Long-term support of an active subglacial hydrologic system in Southeast Greenland by firn aquifers
Dow, Christine F.
Andrews, Lauren C.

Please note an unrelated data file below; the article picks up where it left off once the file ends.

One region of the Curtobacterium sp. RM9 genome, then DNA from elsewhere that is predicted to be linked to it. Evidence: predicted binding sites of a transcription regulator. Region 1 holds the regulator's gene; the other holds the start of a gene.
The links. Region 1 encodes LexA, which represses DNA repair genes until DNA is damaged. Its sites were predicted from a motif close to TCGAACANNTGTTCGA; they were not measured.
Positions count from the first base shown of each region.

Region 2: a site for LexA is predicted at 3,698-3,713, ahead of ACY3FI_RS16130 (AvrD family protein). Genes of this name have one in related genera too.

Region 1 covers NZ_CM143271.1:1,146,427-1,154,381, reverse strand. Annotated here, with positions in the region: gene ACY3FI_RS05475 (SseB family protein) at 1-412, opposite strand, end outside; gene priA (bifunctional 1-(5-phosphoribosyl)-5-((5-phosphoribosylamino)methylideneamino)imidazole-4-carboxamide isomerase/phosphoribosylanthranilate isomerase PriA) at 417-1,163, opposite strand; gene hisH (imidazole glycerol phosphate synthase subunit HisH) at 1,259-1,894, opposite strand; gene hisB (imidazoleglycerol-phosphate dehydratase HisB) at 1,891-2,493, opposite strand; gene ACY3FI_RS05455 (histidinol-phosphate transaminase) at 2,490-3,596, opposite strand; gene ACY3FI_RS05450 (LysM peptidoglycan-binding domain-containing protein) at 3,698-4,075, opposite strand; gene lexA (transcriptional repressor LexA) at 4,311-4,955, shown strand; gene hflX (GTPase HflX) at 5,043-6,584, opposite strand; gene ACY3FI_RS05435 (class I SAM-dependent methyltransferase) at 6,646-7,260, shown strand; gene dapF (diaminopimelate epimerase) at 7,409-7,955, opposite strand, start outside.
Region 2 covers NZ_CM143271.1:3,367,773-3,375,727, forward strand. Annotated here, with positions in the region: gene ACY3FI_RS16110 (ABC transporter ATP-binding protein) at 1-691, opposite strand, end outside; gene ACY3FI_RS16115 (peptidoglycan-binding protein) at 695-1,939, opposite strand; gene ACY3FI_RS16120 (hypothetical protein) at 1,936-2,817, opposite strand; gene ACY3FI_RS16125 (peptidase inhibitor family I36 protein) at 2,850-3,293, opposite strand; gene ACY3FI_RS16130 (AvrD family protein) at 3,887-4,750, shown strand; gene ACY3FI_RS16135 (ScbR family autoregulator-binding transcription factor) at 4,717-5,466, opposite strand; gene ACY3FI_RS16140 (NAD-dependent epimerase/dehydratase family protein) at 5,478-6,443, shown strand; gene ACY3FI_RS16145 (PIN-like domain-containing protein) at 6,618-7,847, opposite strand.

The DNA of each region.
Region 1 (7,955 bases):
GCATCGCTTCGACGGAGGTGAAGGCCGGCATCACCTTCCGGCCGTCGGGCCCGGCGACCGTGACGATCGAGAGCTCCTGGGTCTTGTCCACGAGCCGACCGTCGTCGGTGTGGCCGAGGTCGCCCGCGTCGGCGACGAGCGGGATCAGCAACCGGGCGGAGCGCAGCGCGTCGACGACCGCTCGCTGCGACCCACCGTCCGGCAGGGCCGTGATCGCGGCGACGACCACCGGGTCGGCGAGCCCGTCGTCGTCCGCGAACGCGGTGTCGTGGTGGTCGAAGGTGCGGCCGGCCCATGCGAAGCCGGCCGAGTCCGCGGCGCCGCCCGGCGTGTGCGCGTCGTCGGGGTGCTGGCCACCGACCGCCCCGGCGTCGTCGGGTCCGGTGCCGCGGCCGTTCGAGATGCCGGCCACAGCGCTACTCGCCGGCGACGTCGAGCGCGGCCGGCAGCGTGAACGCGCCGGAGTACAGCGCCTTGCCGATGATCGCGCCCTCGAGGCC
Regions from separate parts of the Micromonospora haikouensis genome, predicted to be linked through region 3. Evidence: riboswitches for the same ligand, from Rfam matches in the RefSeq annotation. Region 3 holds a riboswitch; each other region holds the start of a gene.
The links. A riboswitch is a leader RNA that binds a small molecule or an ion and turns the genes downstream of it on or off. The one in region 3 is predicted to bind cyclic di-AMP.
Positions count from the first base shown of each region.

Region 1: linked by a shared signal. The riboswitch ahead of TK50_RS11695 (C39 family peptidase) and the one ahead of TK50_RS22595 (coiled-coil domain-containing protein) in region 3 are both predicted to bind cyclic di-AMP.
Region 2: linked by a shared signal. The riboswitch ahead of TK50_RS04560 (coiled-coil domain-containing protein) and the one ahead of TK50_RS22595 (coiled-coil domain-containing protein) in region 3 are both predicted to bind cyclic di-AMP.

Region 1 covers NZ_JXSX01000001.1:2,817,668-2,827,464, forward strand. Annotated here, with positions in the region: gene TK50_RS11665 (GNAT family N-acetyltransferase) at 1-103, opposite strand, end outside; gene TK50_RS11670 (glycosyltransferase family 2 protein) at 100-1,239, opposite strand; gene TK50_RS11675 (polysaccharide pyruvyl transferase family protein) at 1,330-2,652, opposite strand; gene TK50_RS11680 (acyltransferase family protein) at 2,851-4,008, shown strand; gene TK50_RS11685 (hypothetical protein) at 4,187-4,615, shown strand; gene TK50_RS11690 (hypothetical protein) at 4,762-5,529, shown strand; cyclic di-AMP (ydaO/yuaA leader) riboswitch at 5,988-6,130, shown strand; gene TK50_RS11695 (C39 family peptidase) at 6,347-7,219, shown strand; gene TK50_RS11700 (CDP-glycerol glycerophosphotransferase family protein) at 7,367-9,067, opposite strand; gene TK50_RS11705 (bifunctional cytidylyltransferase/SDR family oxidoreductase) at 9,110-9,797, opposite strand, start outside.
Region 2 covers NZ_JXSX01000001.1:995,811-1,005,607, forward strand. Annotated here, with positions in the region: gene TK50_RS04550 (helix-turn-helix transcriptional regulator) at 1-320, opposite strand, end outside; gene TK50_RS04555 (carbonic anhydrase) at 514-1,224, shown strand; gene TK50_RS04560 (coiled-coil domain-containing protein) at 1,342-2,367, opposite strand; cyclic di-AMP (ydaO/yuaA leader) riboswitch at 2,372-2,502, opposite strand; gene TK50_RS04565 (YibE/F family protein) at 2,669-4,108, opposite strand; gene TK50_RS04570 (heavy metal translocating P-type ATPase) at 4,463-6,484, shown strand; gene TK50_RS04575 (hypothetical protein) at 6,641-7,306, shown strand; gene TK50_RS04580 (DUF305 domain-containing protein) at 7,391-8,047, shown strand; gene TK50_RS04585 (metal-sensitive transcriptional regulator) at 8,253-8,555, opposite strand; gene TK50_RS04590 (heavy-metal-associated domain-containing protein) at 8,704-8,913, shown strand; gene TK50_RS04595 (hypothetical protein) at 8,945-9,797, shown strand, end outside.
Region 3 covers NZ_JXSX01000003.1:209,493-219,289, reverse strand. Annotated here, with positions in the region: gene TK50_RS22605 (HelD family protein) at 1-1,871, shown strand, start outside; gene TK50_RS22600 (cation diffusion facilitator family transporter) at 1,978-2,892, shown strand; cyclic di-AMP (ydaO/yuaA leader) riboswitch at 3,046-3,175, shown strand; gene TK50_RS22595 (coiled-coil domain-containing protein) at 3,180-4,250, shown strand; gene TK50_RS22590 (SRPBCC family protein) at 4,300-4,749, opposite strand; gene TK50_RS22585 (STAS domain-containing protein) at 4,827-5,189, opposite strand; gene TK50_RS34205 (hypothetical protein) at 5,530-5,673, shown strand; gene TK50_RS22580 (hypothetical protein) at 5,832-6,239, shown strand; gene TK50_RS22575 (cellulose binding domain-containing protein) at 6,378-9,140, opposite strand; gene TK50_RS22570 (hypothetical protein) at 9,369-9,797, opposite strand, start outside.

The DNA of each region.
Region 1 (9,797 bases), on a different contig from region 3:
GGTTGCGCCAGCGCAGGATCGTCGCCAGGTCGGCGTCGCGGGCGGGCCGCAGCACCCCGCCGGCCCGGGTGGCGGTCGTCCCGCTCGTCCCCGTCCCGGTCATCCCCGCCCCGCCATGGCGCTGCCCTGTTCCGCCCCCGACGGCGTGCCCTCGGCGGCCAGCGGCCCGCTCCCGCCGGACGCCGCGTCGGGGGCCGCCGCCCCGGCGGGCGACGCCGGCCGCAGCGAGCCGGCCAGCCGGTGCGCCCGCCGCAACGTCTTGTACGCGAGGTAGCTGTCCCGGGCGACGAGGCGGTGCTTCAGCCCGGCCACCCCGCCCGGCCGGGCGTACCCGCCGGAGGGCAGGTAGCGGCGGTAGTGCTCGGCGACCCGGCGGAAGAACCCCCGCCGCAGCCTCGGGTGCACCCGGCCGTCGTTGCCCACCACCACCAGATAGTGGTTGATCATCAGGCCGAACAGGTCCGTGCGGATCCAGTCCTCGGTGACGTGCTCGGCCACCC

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The state of the subglacial hydrologic system, which can modify ice motion, is sensitive to the volume and rate of meltwater reaching it. Bare-ice regions rapidly transport meltwater to the bed via moulins, while in certain accumulation-zone regions, meltwater first flows through firn aquifers, which can introduce a substantial delay. We use a subglacial hydrological model forced with idealized meltwater input scenarios to test the effect of this delay on subglacial hydrology. We find that addition of firn-aquifer water to the subglacial system elevates the inland subglacial water pressure while reducing water pressure and enhancing subglacial channelization near the terminus. This effect dampens seasonal variations in subglacial water pressure and may explain regionally anomalous ice-velocity patterns observed in Southeast Greenland. As surface melt rates increase and firn aquifers expand inland, it is crucial to understand how inland drainage of meltwater affects the evolution of the subglacial hydrologic system.